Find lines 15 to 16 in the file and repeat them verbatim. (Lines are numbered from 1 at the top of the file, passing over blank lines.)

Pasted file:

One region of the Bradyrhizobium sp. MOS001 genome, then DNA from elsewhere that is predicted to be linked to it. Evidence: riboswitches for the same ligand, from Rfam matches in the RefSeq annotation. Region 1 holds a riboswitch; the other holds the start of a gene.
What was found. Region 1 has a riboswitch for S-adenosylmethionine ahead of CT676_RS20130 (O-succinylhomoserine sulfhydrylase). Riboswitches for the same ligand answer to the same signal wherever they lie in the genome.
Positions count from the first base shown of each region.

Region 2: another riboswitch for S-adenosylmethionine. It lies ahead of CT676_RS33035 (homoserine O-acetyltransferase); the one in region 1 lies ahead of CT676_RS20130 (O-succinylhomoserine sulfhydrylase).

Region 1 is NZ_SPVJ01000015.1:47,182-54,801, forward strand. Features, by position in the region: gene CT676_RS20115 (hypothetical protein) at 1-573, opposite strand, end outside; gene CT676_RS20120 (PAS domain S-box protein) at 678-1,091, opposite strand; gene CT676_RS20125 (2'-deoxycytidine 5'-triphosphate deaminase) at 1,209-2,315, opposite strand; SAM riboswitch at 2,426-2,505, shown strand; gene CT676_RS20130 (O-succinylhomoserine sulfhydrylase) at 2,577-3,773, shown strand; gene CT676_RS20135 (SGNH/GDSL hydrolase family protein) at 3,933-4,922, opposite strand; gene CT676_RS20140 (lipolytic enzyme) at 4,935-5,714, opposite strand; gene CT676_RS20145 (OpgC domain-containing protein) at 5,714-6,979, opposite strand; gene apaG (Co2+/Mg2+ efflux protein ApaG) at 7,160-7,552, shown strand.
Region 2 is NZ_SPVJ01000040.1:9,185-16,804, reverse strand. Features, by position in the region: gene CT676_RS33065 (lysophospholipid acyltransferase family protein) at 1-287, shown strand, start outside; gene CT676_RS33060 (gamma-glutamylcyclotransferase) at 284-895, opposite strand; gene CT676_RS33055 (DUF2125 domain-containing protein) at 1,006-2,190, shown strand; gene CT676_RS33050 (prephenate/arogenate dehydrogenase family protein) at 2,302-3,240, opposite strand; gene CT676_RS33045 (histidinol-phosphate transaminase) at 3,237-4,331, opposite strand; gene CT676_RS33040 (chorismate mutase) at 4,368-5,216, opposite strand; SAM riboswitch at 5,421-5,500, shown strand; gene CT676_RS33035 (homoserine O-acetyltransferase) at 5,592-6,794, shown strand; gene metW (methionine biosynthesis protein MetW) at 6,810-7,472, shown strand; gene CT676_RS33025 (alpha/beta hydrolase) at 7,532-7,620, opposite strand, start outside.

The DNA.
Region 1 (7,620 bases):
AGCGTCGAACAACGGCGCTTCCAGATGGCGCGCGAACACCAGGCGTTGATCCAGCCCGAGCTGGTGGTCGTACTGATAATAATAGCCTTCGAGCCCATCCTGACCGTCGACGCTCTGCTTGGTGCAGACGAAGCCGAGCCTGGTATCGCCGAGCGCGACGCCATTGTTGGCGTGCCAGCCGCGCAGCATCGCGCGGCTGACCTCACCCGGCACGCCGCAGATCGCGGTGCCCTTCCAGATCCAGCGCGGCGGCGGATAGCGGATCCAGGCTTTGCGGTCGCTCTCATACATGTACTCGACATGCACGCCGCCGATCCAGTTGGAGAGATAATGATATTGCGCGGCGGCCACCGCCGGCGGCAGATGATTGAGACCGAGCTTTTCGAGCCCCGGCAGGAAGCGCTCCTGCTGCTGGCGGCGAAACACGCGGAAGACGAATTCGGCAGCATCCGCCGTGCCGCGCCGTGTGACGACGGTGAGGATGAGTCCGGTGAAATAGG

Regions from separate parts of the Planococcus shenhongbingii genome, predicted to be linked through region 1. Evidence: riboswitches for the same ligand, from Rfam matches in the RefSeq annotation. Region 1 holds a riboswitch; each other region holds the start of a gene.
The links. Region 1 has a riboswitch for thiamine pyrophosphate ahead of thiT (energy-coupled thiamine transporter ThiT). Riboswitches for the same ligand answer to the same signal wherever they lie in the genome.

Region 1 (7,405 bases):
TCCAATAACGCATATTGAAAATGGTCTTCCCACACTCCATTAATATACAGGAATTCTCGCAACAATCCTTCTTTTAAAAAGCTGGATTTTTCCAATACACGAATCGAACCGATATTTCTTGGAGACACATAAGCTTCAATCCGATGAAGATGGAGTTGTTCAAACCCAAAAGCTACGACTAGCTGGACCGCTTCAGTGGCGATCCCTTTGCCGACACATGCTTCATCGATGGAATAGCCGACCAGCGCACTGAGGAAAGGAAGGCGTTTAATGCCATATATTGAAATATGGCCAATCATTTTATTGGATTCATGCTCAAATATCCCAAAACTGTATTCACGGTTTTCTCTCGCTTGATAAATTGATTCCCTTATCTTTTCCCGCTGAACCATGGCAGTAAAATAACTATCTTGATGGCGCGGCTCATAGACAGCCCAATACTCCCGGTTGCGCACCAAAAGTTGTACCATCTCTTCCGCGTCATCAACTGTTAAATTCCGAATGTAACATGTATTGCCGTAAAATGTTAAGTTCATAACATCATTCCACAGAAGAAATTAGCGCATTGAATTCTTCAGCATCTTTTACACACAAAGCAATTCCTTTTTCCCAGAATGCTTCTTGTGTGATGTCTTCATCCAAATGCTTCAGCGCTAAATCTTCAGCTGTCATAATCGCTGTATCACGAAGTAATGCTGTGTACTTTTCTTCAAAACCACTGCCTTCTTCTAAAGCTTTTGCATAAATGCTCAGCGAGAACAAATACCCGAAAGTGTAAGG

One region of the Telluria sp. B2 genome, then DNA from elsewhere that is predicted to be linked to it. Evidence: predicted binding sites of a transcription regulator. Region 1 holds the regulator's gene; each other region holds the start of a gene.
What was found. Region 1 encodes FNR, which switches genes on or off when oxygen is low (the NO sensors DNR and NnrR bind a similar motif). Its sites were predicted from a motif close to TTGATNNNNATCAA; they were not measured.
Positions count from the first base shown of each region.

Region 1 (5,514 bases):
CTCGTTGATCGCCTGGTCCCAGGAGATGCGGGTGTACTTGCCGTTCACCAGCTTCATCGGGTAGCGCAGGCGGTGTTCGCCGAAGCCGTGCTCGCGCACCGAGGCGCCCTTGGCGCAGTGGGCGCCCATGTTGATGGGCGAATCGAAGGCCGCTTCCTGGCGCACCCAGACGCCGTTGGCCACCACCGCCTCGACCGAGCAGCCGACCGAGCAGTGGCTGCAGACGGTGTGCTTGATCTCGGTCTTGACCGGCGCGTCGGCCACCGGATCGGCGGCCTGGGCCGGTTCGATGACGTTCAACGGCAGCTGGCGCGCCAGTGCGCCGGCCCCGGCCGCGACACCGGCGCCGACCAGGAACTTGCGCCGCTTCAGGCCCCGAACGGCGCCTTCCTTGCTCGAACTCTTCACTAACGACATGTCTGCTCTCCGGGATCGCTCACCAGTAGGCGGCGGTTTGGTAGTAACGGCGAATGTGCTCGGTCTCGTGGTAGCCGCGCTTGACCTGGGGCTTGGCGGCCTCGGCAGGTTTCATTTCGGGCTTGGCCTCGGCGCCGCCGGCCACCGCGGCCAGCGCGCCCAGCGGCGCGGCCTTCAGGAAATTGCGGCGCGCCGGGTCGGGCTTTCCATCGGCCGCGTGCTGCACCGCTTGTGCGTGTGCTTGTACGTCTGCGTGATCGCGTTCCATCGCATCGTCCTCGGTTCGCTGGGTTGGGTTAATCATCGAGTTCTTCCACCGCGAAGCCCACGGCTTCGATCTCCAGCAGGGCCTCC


What was found. Region 1 encodes FNR, which switches genes on or off when oxygen is low (the NO sensors DNR and NnrR bind a similar motif). Its sites were predicted from a motif close to TTGATNNNNATCAA; they were not measured.
Positions count from the first base shown of each region.